Fitness workers, personal trainers, group exercise instructors and fitness directors are increasingly called upon to serve more complex sets of the American population. The professional arena is demanding more highly trained and knowledgeable staff than ever before. Fitness centers, medical centers and corporate health and fitness programs require staff that have knowledge of fitness, nutrition, motivational strategies, management of injuries, legalities of injured worker systems, and risk management. The world of health, wellness and fitness is changing and is requiring greater skill sets with fitness assessments, club management, nutrition assessments and fitness programs tailored to the needs of an increasingly diverse population.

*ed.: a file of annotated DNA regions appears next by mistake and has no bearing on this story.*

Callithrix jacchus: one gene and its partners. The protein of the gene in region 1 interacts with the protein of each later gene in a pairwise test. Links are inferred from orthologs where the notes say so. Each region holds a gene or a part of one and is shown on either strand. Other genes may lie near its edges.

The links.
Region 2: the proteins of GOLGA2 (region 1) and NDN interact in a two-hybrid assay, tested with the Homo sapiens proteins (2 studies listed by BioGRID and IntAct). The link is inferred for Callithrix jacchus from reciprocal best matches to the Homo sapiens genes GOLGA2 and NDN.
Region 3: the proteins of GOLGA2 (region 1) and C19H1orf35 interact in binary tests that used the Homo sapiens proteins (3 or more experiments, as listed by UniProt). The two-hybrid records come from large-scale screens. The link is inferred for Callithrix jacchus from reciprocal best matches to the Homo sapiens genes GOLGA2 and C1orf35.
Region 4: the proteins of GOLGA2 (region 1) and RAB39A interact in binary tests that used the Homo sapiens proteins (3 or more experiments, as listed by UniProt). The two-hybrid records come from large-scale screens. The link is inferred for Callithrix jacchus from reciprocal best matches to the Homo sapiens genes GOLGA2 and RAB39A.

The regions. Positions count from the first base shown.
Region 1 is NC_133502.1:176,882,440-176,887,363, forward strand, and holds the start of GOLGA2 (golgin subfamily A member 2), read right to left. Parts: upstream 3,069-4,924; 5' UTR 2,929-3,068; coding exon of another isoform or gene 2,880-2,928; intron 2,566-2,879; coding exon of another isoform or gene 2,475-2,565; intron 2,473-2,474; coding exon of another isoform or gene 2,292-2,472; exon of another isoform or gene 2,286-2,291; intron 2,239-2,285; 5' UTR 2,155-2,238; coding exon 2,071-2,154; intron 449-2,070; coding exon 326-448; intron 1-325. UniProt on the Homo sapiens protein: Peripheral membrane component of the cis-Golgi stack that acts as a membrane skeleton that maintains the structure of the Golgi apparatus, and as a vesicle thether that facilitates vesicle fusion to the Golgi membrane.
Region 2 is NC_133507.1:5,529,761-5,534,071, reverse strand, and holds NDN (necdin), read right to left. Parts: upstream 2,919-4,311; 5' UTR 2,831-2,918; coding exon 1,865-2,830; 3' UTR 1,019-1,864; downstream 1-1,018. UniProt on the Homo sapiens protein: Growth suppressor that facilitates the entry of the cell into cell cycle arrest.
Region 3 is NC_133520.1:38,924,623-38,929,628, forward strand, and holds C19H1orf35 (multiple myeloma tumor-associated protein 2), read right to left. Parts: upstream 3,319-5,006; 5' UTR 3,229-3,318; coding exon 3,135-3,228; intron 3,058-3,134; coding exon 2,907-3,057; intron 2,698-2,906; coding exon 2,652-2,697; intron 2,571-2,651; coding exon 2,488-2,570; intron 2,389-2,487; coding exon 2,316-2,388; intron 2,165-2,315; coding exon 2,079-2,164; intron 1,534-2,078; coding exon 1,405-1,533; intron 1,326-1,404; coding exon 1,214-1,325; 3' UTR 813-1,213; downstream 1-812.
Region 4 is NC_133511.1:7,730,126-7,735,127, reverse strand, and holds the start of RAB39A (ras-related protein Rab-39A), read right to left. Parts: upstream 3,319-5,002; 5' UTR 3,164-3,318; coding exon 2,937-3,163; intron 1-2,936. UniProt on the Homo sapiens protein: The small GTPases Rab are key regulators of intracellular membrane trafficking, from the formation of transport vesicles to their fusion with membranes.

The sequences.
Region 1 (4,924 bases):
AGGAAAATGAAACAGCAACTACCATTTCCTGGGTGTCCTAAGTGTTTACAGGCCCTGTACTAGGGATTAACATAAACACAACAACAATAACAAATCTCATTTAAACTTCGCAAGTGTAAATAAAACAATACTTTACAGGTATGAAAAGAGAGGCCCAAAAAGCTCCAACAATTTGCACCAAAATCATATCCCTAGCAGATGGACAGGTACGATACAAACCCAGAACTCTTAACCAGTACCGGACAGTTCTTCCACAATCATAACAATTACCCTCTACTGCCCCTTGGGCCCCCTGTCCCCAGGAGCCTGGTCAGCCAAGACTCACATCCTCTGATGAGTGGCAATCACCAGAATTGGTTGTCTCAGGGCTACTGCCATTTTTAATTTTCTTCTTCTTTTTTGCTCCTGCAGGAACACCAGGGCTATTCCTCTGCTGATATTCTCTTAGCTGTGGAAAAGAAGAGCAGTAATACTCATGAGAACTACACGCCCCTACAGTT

Currently, the Department of Labor estimates there are 261,000 fitness workers, health promotion specialists and health educators and the job outlook is expected to increase much faster than the average for all occupations. Employment projections are expected to increase by 29 percent or greater over the 2008 to 2016 decade. Job growth is predicted due to the demands by aging baby boomers, obese children and parental concerns about fitness, reduction of physical education in schools and those seeking a better quality of life through improved health and fitness (Bureau of Labor Statistics, 4/30/2010).